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Kenya horticultural sector eyes China expo to boost revenues   

NAIROBI (Xinhua) -- Kenya’s horticulture sector planned to participate in the upcoming China International Import Expo (CIIE) to boost its revenue, the industry association said on Thursday.

Okisegere Ojepat, CEO of Fresh Produce Consortium of Kenya (FPCK), told Xinhua in Nairobi that the event will provide an opportunity for Kenyan exporters to meet potential Chinese buyers for horticultural products.

“We want to use our participation at the China International Import Expo to make a major entry in the lucrative Chinese market,” Ojepat said.

He said the FPCK will be part of the Kenyan delegation at the expo.

He said currently the majority of fresh produce exports are sold in the European Union, United States and Middle East markets.

He added that about one percent of horticulture exports is sold to China and mostly through re-exports from other countries, stressing the sector will use the CIIE to boost direct sales into the vast Chinese market.

He observed that currently Kenya Airways and China Southern Airlines operate direct flights between Nairobi and Guangzhou.

“We want to leverage on this connectivity to boost sales of perishable goods into the Chinese market,” the CEO said.

According to the FPCK, Kenya has a huge potential to increase exports given that 95 percent of fresh produce is consumed locally.

He said that in 2017, the east African nation exported some 159,000 tonnes of cut flowers.

The CEO added that the most common horticulture exports include cut-flowers, broccoli, spices and sugar snaps.



Kenyan farmers emboldened to plant maize after curbing fall armyworm

NAIROBI (Xinhua) -- Farmers in different parts of Kenya are readying for the second maize planting season, which begins this month as the short rains period starts.

The farmers are currently preparing their land and buying inputs that include fertilizer to grow more maize, emboldened after the defeat of the pest in the long rain season crop, which they planted in March and harvested in August.

“I planted maize and beans and harvested late in August. The crop performed well despite initial attack by the fall armyworm. This has encouraged me to plant once again this season,” Vincent Namwale, a farmer in Kitale said on phone on Thursday.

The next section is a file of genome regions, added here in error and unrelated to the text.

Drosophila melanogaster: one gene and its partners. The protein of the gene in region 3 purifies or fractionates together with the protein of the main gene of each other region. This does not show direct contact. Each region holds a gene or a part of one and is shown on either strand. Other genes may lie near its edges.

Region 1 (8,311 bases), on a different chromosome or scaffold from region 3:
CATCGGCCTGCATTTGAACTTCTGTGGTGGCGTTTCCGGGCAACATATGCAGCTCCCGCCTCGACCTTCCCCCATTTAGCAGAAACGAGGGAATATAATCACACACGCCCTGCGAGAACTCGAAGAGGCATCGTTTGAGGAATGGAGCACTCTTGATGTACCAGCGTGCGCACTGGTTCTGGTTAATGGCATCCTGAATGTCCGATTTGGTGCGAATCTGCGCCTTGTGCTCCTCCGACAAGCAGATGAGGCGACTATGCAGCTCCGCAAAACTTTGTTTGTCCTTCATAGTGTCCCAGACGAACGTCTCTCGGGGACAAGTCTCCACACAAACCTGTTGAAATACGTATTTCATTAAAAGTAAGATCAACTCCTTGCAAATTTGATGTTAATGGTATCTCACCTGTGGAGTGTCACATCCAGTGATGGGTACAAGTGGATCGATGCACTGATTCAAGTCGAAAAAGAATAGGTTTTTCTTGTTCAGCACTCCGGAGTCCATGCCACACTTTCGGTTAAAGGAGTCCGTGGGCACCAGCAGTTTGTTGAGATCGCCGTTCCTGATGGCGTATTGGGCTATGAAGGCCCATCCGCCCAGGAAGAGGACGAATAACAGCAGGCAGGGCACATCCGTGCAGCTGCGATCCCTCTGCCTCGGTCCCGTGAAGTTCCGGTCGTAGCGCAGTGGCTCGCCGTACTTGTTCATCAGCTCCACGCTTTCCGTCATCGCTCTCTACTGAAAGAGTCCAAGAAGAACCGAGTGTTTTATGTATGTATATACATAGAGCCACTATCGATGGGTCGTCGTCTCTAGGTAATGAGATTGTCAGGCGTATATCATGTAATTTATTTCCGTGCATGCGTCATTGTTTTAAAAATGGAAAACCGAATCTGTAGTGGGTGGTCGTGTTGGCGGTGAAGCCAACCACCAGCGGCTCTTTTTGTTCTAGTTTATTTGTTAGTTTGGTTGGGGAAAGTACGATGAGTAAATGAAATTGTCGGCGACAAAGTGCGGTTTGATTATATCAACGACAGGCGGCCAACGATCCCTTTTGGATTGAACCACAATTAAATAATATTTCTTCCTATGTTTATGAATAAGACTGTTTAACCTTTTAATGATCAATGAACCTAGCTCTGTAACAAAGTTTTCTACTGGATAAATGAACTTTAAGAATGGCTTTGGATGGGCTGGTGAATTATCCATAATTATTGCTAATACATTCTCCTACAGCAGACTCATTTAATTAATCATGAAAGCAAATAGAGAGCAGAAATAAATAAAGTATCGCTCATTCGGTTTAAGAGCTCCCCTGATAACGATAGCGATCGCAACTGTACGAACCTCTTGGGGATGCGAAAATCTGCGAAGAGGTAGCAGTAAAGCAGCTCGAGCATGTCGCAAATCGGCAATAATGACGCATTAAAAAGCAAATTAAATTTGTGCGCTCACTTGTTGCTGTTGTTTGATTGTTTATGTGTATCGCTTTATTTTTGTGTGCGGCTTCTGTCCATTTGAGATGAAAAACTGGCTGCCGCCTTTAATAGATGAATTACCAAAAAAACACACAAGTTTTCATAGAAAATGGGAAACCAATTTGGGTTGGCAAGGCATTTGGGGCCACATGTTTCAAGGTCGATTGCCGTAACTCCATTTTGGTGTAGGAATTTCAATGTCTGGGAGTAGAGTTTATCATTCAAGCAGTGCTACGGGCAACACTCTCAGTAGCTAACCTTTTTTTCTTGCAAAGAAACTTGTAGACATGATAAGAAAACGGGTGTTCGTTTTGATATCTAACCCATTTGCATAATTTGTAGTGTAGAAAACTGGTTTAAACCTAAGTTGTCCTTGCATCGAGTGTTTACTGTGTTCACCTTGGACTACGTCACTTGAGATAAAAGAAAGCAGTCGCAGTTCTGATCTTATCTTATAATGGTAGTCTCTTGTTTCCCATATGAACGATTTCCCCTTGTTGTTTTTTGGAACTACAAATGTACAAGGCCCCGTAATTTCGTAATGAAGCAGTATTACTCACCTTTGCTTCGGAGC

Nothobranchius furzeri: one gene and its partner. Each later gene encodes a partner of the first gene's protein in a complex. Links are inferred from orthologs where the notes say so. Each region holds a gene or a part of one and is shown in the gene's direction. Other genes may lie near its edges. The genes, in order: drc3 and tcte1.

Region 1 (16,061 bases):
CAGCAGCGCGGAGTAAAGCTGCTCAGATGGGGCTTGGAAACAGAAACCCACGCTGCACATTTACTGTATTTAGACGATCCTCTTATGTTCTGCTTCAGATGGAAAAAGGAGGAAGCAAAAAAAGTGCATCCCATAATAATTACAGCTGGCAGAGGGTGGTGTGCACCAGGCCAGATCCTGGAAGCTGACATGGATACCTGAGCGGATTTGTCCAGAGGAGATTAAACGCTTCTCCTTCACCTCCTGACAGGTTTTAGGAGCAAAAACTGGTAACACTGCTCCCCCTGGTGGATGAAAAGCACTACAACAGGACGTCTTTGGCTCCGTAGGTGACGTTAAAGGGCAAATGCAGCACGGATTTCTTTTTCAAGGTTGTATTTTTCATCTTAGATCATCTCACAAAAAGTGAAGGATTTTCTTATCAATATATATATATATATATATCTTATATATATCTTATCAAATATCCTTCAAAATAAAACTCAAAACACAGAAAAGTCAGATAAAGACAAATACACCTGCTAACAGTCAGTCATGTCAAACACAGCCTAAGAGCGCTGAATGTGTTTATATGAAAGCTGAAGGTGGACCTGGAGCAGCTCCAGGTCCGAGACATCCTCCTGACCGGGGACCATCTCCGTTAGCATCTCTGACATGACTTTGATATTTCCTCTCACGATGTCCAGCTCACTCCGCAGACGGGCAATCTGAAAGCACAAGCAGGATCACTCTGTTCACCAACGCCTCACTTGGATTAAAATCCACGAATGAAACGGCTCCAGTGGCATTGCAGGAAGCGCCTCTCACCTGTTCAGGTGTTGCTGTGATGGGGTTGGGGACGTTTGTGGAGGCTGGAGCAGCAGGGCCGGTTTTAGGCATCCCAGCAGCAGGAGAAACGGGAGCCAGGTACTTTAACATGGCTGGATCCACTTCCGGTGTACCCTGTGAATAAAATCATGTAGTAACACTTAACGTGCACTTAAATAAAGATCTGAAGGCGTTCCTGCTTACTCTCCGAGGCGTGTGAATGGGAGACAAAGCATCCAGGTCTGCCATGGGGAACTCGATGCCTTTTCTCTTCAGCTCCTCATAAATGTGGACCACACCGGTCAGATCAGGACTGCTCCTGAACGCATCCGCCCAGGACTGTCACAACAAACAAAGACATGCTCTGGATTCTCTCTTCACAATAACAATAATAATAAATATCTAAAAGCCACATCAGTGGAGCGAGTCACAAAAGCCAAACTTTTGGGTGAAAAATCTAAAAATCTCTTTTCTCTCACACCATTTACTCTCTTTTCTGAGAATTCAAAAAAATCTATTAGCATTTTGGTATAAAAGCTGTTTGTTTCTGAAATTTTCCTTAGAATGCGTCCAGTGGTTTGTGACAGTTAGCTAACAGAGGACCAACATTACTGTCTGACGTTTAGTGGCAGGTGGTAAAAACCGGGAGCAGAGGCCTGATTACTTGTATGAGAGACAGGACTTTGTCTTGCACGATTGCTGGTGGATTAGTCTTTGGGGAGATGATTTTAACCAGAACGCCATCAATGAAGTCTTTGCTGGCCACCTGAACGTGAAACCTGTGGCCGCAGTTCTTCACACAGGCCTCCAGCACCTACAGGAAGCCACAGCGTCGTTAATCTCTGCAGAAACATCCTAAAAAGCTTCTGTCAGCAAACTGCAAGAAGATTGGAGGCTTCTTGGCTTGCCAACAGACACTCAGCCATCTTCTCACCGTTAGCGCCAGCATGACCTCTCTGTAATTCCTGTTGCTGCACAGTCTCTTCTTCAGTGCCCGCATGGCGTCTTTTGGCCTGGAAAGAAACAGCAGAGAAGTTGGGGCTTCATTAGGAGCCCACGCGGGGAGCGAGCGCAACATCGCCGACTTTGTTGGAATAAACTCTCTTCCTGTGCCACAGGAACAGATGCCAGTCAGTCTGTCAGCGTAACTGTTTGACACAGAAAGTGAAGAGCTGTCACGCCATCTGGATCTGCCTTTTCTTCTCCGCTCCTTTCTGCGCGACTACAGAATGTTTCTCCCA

As others in the region, Namwale’s maize on five acres was infested by the pest as soon as it was about four-leafed.

However, after unsuccessfully using pesticides alone to fight the pest, the farmer turned to unconventional ways of curbing the pest, which surprisingly worked.

“Most of us in this area mainly used washing detergents alongside pesticides to fight the pest. I would apply pesticides and follow up with detergents after two or three days. This helped me overcome the pest,” he recounted.

The farmer harvested some 50 bags (90kg per bag) of maize from his five acres, a feat that he has not savored since the pest was first detected in Kenya.

“In 2016 when the pest was first detected, I only harvested 13 bags from my five acres and did not bother to plant the second season. In 2017, I harvested some 25 bags after using pesticides offered by the county government,” said Namwale.

In addition to the fall armyworm, farmers in the East African nation have also battled the Maize Lethal Necrosis Disease, which wiped out swathes of maize plantation across the East African nation.

The disease attacked small farmers’ maize in 2014 and 2015 in the Rift Valley, Western, Central, Eastern and Nyanza, threatening the country’s food production and security.

The east African nation’s ministry of agriculture blamed the disease on widespread practice of using recycled or farm-saved maize seeds.

The disease was also blamed on mixing several types of maize varieties on one farm and failure by farmers to practice intercropping or crop rotation

Research institutions later released varieties of certified maize seeds that are resistant to the disease helping farmers curb them.

Having defeated the diseases and pest, the worst, therefore, seems to be over for the millions of Kenya’s maize farmers, who are now emboldened to grow the staple.

“We know what to use to defeat the fall armyworm and diseases like lethal necrosis. Myself I believe the worst in maize farming is now behind us, so I am confident to plant more maize this season though low prices are still an issue,” said Meshack Korir, a farmer in Uasin Gishu.

Bernard Moina, an agricultural extension officer, is optimistic that the worst on the farm may be over for maize farmers for now, but cautioned farmers to stick to certified seeds and observe crop rotation.

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